Indian women bear the burden of population growth

Married by her parents at the age of 14, the Indian Jaimala Devi had seven children because her husband absolutely wanted two sons

Indian women bear the burden of population growth

Married by her parents at the age of 14, the Indian Jaimala Devi had seven children because her husband absolutely wanted two sons. A common story in Bihar, a state in northeastern India and the poorest of the most populous country in the world.

Bihar's population growth is the fastest in the country. With approximately 127 million inhabitants, its population is almost as large as that of Mexico.

India's birth rate has fallen as the country has grown wealthier, but poverty and deep-rooted patriarchy in Bihar are contributing to the nation's population growth.

"Having seven children and managing everything on my own sometimes drives me crazy," Jaimala Devi, 30, who has never left her native village, told AFP.

"I thought we would be fine with one or two kids. But we had girls first, so that's why we have seven kids," she adds, implicitly explaining that she had to have sons. .

The young woman, her five daughters and two sons, live in a dilapidated one-room shack, equipped with a small television, an old fan and a few posters of Hindu deities on the exposed brick walls.

Subhash, the father of the family, absent most of the year, works as an unskilled storekeeper in New Delhi, the capital, from where he sends his meager salary.

Good paying jobs are rare in Bihar. Subhash believes that sacrificing his long absences to feed his children gives them a chance for future prosperity.

"Having more children is still a way to increase the number of family members who can earn an income," Parimal Chandra, director of the nonprofit Population Foundation of India (PFI), told AFP. lucrative.

Subhash's need to have sons reflects the patriarchal culture where men, once married and become fathers, take care of their own parents.

"With the birth of a boy, the family and the mother gain respect and pride," says Mr. Chandra.

A daughter, on the other hand, is generally seen as an expensive burden because of the dowry her parents are expected to pay for her marriage to the in-laws.

The poorest often seek to marry off their daughters early, like that of Jaimala Devi, who was married as a teenager.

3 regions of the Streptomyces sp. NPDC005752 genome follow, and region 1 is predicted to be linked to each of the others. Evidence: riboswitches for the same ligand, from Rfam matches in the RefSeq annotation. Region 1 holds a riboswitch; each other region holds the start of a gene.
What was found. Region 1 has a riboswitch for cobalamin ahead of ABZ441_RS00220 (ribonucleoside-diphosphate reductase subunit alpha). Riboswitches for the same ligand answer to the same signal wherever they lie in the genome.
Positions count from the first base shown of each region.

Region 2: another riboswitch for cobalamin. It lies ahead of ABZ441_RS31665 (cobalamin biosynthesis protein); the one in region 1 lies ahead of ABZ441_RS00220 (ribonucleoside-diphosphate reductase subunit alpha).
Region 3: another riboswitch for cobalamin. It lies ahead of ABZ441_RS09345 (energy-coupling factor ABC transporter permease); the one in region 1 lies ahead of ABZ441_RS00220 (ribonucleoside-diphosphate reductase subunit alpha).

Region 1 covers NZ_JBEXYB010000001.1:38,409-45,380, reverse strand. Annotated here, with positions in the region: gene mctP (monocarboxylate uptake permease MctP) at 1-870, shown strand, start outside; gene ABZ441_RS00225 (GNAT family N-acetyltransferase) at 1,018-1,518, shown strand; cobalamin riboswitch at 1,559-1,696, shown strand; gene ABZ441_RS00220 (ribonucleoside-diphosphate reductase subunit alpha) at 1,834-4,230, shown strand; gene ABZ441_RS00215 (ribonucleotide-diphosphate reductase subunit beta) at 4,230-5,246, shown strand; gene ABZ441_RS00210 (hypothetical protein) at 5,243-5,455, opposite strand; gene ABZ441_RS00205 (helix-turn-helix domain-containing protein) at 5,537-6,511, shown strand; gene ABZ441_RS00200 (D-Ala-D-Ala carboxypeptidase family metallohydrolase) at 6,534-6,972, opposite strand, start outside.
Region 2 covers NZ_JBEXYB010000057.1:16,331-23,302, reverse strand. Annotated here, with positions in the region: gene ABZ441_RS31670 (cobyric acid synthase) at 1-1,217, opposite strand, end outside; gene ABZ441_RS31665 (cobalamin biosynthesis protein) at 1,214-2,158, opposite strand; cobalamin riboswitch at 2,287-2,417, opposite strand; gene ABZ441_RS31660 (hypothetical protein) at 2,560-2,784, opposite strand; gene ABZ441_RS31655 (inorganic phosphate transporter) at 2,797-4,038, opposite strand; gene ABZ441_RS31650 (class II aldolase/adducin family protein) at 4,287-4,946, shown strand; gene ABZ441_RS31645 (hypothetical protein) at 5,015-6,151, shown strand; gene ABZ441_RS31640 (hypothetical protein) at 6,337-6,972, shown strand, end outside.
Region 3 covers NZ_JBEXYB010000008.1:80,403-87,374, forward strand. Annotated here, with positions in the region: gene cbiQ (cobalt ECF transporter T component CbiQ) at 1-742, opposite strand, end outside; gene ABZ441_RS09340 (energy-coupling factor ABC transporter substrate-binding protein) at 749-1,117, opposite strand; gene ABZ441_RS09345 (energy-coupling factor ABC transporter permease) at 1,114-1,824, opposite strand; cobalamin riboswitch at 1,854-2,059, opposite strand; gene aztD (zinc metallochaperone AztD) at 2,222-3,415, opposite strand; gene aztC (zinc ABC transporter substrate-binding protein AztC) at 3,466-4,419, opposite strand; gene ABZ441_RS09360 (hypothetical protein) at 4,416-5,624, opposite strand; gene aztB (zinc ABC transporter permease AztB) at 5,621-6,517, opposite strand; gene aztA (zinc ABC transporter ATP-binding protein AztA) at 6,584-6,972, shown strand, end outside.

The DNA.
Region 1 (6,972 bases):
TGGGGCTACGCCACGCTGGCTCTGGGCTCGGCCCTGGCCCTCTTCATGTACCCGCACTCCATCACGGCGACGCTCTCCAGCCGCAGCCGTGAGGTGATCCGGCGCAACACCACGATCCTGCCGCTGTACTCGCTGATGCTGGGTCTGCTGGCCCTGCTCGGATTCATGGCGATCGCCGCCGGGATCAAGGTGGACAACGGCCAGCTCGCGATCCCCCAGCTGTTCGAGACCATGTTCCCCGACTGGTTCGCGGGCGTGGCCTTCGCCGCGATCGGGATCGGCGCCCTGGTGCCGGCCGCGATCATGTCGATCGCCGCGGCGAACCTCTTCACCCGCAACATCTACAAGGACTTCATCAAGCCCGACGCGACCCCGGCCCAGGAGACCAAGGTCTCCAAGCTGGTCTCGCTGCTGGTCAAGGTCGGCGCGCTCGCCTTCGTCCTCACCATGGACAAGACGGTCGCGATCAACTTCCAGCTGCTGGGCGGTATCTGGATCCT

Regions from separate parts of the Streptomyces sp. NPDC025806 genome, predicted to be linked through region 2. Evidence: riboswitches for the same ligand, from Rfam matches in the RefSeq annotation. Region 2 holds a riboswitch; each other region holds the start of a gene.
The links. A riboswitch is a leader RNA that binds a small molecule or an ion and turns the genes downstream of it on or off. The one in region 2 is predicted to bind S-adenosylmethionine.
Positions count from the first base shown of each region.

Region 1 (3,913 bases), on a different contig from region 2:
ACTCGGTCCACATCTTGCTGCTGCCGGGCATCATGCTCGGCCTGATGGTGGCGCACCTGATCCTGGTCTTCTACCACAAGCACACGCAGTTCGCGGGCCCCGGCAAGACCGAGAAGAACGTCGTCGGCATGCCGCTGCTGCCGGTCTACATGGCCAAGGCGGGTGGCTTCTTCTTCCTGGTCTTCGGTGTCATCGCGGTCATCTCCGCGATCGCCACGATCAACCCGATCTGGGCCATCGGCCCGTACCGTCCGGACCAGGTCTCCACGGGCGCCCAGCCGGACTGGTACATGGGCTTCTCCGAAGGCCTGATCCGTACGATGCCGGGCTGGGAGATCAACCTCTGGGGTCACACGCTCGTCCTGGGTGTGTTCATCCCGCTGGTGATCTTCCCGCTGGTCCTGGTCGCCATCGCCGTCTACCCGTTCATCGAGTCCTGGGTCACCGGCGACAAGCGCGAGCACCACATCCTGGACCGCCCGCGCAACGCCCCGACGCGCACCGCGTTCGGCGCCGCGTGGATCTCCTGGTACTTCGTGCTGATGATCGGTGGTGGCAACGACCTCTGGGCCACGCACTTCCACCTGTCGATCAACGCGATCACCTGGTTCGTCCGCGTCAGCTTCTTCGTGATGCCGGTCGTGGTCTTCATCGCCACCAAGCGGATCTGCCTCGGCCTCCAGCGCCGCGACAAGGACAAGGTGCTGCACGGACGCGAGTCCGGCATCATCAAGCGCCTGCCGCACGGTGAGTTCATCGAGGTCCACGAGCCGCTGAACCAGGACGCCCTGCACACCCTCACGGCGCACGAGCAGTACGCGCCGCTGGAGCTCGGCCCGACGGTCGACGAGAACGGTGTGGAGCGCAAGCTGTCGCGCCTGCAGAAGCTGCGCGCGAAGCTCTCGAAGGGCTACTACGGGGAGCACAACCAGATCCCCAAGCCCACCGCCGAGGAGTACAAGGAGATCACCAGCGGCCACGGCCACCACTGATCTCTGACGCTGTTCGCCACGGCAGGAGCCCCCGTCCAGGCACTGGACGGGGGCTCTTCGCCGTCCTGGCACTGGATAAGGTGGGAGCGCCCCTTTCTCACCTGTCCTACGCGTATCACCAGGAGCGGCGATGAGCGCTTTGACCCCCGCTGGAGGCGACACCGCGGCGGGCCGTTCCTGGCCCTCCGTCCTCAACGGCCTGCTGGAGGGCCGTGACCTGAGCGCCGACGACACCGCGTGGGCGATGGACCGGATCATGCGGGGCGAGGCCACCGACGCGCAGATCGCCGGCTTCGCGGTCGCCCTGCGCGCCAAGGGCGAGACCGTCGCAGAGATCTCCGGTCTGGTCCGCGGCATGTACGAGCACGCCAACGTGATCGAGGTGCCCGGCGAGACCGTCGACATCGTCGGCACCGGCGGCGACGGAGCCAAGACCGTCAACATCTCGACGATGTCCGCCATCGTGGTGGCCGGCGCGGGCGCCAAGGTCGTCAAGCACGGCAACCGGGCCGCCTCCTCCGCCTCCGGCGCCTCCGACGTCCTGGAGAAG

This is particularly true in Bihar, where girls are often married very young and deprived of schooling. Just 55 percent of women in the state can read and write, the lowest female literacy rate in India, according to the National Family Health Survey.

According to Ms. Chandra, this "abysmal" statistic explains the high birth rate in the state, where women, deprived of education, are not educated to take charge of their lives, decide on a method of contraception and control the births.

The situation of Bihar was that of all India in the past. Today, with the improvement of living conditions, an Indian woman has two children on average, compared to six in 1960.

In Bihar, a woman has three children on average.

Raj Kumar Sada, 55, who has lost four of his five children, encourages the son who remains to him to have at least four children, "so that he has someone left", he argues to AFP.

"Families of four, five, six, seven, eight children are very normal here," he says.

Indira Kumari, a government health worker, cares for around 400 women in rural Bihar every month, most of whom do not have the freedom to choose how many children they want to have.

"Even if a woman wants to use family planning, her in-laws or her husband oppose it," Ms. Kumari told AFP.

In Bihar, the state government encourages girls to complete their schooling with financial incentives. The authorities distribute free condoms to allow women to start a family later and have fewer children.

These efforts, among others, caused Bihar residents to reconsider their family size, when a few years ago "just bringing up the subject was a real challenge", recalls Ritu Singh, analyst at the PFI.

Thus, Poonam Devi, a 26-year-old day laborer, chose to be sterilized after her fourth child.

"Here they say a woman is useless if she doesn't have a child after marriage," she told AFP. "Me, I told my husband, after our fourth child, that we had enough and that we should now take care of their food and their education. He accepted".

04/05/2023 11:13:41 -          Darbhanga (Inde) (AFP)           © 2023 AFP